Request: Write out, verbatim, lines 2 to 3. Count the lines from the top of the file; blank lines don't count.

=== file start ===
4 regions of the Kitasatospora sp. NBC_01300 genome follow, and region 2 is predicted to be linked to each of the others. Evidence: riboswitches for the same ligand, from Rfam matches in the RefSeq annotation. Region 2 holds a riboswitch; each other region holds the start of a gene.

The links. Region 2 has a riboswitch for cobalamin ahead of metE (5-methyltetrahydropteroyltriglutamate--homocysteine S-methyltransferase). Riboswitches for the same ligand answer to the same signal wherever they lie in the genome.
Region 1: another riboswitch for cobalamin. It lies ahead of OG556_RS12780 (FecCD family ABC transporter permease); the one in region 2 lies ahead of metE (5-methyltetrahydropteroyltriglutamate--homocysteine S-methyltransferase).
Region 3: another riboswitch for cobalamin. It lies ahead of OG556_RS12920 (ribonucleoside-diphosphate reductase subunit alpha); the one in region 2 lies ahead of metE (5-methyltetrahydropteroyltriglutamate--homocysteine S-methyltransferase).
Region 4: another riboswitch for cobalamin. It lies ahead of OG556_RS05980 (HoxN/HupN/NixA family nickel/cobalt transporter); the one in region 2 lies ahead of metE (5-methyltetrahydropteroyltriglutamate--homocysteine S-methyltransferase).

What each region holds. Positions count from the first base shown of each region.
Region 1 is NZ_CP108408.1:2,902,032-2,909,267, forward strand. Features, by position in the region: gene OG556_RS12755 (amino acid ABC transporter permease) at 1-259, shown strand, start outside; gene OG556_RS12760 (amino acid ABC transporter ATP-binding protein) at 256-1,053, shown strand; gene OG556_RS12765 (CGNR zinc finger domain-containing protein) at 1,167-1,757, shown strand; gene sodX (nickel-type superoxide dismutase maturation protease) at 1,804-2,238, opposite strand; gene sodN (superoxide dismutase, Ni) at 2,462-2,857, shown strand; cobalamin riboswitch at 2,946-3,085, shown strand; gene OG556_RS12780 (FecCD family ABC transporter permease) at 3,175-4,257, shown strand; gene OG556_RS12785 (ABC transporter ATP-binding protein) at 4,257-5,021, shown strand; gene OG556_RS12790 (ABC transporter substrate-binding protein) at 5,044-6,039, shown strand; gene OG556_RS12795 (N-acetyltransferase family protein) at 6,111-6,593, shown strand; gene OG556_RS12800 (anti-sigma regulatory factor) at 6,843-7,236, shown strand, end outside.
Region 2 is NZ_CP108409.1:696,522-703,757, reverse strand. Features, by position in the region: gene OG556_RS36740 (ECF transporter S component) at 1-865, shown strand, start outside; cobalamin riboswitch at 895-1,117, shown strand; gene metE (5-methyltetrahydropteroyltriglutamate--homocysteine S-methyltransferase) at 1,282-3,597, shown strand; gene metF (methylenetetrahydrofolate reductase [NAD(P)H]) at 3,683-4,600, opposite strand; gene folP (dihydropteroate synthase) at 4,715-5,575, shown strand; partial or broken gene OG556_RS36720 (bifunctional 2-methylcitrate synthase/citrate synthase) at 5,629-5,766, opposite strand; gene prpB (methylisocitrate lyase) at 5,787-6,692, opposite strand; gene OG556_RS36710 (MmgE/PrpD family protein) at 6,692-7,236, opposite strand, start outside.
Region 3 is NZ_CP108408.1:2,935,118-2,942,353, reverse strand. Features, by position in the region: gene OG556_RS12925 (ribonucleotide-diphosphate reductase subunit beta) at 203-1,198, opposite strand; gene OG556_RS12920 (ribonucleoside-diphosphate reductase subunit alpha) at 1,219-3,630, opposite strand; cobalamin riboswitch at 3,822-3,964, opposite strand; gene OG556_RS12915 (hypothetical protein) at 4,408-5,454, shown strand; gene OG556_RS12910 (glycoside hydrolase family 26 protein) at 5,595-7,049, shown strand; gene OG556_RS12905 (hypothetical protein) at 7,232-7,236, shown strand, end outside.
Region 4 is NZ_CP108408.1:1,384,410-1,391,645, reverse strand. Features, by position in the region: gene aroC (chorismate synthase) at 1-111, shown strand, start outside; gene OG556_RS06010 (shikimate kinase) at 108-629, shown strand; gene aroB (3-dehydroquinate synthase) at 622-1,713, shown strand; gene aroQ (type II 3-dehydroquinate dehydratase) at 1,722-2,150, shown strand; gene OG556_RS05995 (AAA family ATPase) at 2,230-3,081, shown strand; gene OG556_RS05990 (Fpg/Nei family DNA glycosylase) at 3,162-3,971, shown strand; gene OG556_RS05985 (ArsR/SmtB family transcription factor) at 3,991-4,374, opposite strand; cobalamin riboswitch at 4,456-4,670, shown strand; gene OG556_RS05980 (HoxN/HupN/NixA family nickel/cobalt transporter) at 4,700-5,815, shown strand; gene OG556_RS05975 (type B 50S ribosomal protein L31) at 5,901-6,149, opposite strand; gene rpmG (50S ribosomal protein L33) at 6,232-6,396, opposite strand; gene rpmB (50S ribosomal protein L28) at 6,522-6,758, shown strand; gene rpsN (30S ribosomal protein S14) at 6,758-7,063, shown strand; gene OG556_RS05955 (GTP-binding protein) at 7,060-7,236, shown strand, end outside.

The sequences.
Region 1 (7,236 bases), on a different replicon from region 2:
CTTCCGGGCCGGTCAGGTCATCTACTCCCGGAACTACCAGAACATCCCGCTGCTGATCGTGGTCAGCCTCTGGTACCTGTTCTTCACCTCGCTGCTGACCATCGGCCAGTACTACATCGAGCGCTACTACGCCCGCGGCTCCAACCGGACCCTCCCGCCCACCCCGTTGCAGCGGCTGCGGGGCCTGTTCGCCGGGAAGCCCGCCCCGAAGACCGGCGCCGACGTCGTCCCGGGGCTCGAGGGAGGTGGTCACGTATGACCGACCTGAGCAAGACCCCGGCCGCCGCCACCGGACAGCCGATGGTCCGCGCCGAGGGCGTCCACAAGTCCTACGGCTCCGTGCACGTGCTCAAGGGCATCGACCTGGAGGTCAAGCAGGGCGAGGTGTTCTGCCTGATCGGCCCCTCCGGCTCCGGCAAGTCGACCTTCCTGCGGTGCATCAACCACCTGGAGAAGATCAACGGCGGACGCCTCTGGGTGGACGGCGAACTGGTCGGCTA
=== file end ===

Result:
The links. Region 2 has a riboswitch for cobalamin ahead of metE (5-methyltetrahydropteroyltriglutamate--homocysteine S-methyltransferase). Riboswitches for the same ligand answer to the same signal wherever they lie in the genome.
Region 1: another riboswitch for cobalamin. It lies ahead of OG556_RS12780 (FecCD family ABC transporter permease); the one in region 2 lies ahead of metE (5-methyltetrahydropteroyltriglutamate--homocysteine S-methyltransferase).